May 12, 2006

Asking Dr. Language Log

In this morning's mail:

Dear Dr. Log:

A full page ad for the Red Cross in May 15, 2006 issue of The New Yorker has the following headline

What if harm's way was headed yours?

Why is this so jarring? It doesn't seem to be a straightforward syntactic problem:

What if John's car was blocking yours?

One hypothesis is that "way" has different meanings in "harm's way" -- path that harm is following -- and "your way" -- path towards you, and this mismatch interferes with ellipsis reconstruction (cf. Andy Kehler's thesis). Or is it something simpler?

Referentially Challenged, Philadelphia

A few minutes later, Prof. Challenged wrote back with "something simpler":

The problem is that "Harm's way" is not a sensible subject for "was headed".

He also suggested something more complicated, namely that the Red Cross question might be a kind of Escher sentence.

It's a treat to have correspondents who write in with interesting questions, and then write back with answers. This could become a regular Language Log feature.

[Credit for this Q&A belongs to Fernando Pereira]

[Update: Joe Malin points out that "headed yours" is a bit of old radio operator shorthand, for example:

One memorable Mason wireless dispatch: "Twenty-five torpedo bombers headed yours." The message cost the Japanese Imperial Navy every one of those airplanes, save one. [emphasis added]

So maybe the apparent ellipsis in this case is actually pragmatically-controlled anaphora. An argument against: {"headed yours"} gets only 27 Google hits.]

[Update #2: Paul Kay writes

I think harm's way has to be the object of a preposition, perhaps only one of {in, out of, from}. Also this is one of those PPs that can only be used predicatively:

*The platoon was foolishly relaxing in harm's way.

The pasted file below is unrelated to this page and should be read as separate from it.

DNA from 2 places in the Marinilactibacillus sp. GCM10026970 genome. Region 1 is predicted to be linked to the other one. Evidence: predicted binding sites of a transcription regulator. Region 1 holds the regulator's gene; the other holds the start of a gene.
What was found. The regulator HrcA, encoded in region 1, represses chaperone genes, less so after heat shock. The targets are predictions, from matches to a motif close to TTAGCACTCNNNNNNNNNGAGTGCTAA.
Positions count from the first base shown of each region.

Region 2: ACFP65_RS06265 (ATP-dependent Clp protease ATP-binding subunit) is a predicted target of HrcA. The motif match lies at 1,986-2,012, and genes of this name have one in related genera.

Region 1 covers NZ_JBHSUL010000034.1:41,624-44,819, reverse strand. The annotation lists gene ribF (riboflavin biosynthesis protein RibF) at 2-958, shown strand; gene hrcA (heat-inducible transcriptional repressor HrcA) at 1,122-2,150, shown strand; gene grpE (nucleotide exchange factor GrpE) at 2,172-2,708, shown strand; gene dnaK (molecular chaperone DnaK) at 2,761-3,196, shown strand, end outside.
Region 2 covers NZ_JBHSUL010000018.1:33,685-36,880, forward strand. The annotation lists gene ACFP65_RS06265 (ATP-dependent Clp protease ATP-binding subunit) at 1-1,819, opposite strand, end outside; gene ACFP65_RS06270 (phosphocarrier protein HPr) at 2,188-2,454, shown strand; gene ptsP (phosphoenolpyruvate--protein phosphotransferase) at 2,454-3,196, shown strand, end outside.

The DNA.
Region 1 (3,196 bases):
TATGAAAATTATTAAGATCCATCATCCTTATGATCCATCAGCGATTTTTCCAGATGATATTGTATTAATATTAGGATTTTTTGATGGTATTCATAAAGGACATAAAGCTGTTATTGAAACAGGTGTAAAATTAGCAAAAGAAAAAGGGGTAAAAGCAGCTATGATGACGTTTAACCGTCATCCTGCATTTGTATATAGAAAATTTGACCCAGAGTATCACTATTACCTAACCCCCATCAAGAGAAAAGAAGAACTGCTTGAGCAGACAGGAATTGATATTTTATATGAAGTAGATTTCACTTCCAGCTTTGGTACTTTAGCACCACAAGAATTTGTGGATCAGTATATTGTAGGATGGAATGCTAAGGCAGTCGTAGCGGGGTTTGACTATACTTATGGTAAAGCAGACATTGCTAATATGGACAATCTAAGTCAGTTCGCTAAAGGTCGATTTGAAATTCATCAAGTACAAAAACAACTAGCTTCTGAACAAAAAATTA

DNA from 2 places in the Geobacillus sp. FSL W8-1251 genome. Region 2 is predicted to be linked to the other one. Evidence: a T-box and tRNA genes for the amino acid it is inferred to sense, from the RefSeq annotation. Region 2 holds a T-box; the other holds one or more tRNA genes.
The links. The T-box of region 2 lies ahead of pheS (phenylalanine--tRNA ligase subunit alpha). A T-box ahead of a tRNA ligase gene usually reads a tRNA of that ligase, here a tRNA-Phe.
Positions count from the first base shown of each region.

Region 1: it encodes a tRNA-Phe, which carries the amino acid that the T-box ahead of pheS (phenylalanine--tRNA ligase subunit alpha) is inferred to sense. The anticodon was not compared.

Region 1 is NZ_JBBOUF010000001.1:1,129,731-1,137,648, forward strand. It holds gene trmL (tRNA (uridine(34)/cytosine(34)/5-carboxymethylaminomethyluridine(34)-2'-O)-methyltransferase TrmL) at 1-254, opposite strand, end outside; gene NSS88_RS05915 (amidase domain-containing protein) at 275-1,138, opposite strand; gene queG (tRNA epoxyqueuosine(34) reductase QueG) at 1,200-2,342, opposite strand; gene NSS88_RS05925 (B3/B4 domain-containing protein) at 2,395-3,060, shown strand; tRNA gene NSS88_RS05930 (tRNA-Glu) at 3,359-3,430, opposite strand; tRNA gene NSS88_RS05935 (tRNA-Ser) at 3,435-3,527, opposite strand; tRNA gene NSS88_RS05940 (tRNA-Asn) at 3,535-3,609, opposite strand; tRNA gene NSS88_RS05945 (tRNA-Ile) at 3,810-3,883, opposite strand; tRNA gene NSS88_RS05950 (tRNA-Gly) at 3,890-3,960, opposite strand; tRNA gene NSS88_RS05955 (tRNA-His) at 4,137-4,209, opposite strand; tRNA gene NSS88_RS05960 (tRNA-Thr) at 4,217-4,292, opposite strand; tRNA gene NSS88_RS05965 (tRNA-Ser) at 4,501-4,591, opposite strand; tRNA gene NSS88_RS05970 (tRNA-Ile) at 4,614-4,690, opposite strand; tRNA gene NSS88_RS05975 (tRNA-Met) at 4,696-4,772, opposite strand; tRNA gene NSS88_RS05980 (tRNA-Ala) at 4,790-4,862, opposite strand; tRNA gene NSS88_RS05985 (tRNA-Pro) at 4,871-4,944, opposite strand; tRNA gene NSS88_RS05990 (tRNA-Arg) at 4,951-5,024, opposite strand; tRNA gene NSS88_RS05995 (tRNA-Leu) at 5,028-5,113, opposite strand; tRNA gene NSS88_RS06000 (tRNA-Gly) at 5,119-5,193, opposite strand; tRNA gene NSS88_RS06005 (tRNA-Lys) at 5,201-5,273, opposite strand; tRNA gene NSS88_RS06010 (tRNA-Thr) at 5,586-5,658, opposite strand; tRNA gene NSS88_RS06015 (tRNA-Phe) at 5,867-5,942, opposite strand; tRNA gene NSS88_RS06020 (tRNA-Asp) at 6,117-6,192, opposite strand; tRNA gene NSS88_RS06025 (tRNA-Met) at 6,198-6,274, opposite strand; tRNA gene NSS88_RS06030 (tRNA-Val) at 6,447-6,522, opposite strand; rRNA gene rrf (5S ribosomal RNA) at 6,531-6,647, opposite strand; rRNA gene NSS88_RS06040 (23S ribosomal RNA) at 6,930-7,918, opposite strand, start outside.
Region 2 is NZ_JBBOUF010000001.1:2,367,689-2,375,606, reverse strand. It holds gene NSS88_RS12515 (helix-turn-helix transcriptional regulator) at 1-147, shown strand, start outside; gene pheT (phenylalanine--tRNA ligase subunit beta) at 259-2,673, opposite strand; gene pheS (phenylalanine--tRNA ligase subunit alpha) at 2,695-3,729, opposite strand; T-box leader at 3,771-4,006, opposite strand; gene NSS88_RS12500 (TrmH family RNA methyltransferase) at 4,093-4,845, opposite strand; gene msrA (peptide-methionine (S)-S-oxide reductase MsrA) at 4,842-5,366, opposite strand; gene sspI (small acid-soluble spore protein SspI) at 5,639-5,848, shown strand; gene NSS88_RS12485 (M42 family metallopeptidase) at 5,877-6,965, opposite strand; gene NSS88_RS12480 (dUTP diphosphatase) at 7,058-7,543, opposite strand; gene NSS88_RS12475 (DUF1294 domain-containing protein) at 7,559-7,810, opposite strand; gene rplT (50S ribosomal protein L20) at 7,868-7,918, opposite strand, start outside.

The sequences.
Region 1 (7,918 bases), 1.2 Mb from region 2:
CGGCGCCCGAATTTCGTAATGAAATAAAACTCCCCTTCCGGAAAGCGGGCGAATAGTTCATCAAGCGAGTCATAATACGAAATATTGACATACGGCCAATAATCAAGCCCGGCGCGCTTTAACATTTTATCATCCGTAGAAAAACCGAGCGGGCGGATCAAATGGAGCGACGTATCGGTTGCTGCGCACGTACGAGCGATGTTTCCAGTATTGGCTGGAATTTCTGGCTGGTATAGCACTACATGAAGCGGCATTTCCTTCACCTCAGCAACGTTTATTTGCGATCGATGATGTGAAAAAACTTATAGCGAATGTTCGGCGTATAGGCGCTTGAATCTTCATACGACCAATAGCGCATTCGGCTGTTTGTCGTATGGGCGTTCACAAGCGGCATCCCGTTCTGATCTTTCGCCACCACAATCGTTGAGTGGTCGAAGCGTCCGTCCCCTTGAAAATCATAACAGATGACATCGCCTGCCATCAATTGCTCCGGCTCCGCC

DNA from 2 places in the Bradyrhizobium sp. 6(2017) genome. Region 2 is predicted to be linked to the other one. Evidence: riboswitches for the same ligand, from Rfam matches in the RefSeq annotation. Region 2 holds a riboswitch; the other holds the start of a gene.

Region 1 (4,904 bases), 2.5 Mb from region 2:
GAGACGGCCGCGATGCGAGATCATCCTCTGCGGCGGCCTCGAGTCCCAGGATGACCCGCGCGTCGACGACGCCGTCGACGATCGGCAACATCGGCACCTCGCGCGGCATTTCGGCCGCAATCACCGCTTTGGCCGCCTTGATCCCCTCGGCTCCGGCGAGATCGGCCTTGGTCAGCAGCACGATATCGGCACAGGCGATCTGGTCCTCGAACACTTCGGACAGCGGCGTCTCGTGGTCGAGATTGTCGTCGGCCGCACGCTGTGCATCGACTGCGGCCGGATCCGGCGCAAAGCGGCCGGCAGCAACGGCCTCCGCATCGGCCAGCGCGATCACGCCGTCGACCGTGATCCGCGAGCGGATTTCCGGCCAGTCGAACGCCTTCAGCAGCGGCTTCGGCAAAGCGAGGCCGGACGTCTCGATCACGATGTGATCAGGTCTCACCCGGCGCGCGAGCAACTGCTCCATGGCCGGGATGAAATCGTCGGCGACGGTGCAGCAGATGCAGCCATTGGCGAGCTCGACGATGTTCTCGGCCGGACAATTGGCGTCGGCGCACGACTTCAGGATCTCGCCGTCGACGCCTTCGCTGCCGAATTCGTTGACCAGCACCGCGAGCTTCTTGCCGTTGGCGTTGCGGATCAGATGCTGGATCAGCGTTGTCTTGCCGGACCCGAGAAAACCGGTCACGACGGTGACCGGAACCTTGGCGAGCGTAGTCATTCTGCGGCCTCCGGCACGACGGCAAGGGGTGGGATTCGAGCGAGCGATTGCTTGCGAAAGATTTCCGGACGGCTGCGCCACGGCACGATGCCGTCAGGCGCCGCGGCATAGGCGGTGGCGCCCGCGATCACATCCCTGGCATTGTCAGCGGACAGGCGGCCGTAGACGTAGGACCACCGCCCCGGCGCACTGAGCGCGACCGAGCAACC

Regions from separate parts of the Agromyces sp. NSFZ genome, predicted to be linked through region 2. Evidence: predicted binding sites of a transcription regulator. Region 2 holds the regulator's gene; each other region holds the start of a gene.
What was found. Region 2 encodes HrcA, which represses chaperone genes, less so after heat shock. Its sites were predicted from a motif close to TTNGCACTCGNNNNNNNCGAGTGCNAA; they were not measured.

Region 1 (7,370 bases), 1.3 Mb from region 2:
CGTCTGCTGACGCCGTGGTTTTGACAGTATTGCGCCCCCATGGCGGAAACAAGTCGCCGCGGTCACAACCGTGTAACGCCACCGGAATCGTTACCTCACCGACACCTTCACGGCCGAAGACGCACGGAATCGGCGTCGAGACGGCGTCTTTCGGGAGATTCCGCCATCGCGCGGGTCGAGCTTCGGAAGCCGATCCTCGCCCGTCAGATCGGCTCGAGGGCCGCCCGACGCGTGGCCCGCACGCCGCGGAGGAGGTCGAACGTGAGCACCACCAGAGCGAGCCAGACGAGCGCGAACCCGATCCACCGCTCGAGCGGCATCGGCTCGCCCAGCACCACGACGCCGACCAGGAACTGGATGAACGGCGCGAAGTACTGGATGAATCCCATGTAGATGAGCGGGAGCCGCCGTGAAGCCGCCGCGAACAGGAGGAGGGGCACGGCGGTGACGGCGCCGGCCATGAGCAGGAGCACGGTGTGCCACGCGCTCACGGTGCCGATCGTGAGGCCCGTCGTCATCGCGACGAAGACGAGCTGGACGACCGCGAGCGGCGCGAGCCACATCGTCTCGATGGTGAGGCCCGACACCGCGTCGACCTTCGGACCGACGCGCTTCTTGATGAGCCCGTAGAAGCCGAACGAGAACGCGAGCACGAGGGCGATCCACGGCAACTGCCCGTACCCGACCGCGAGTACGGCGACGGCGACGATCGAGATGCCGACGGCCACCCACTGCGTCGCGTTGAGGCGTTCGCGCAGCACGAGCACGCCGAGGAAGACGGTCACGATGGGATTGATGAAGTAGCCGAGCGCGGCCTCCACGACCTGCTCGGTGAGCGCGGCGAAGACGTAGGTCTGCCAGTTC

The platoon was foolishly relaxing, while [they were] in harm's way.
*[I hate it here.] Harm's way is a shitty place/Harm's way sucks.

[Well, maybe "Harm's way sucks" could work as a jeu de mots. It would require a lot of previous context.]

I.e., the problem seems more general than that harm's way isn't a proper suject for headed. I don't think it's a proper subject at all.

Also, it's one of those closely bound PP objects that resist extraction:

??Harm's way, I don't want my son to be put in.
??We reluctantly put the platoon in harm's way that couldn't be avoided.
We reluctantly put the platoon in danger/a dangerous position that couldn't be avoided.

I think Paul is right.

Here's a curious thing. In the large part of English poetry indexed by LION, there are 23 instances of "harm's way", of which 21 are "out of", 1 is "in", and 1 is prepositionless. The lone bare example is the 2nd through 4th lines of Paul Simic's "Ballad" (from Return to a Place Lit by a Glass of Milk, 1974):

A little girl picking flowers in a forest
The migrant's fire of her long hair
Harm's way she comes and also the smile's round about way

(Simic is apparently playing with the fact that we normally say "coming my way" or "coming Paul's way" but not "coming harm's way" -- despite the one web citation "without the Nova Scotia Health Research Foundation, all health research in Nova Scotia will come harm's way." This the same wordplay in the ad slogan Fernando cited.)

In quantitative constrast, on the web there are roughly twice as many examples of "in harm's way" as "out of harm's way":

out of 716,000
in 1,500,000
into 225,000
from 48,200

Without looking into it, I believe that this represents an idiomatic preference for boldness over protectiveness, perhaps connected to this idiom by the echoes of John Paul Jones' famous remark "I wish to have no connection with any ship that does not sail fast; for I intend to go in harm's way." Jones did not invent the idiom, however -- the OED gives citations for "out of harm's way" from 1661, and "in harm's way" from 1677:

a1661 FULLER Worthies (1840) I. xviii. 61 Some great persons..have been made sheriffs, to keep them out of harm's way.
a1677 T. MANTON Serm. Psalm cxix, civ in Wks. (1872) VIII. 5 To stand nicely upon terms of duty is to run in harm's way.

The web offers a few semi-convincing examples of "harm's way" with other prepositions:

Well, maybe those hurricane shutters can wait until 2007 - after all you slipped by harm's way in 2005, and maybe you'll do the same in 2006, right?
When he had driven Hood beyond harm's way, he returned and made all haste to put his army in readiness for the march to the sea.
Can you lead these 5 other men, and yourself, through harm's way, intentionally, and come out alive on the other side?
...he wanted to create a robotic spy plane that could fly above harm's way at altitudes above 60000 feet.

And there was an episode of the cult TV series Angel named Harm's Way (episode 9, season 5), which excuses various otherwise-odd word sequences on the web.


Posted by Mark Liberman at May 12, 2006 07:54 AM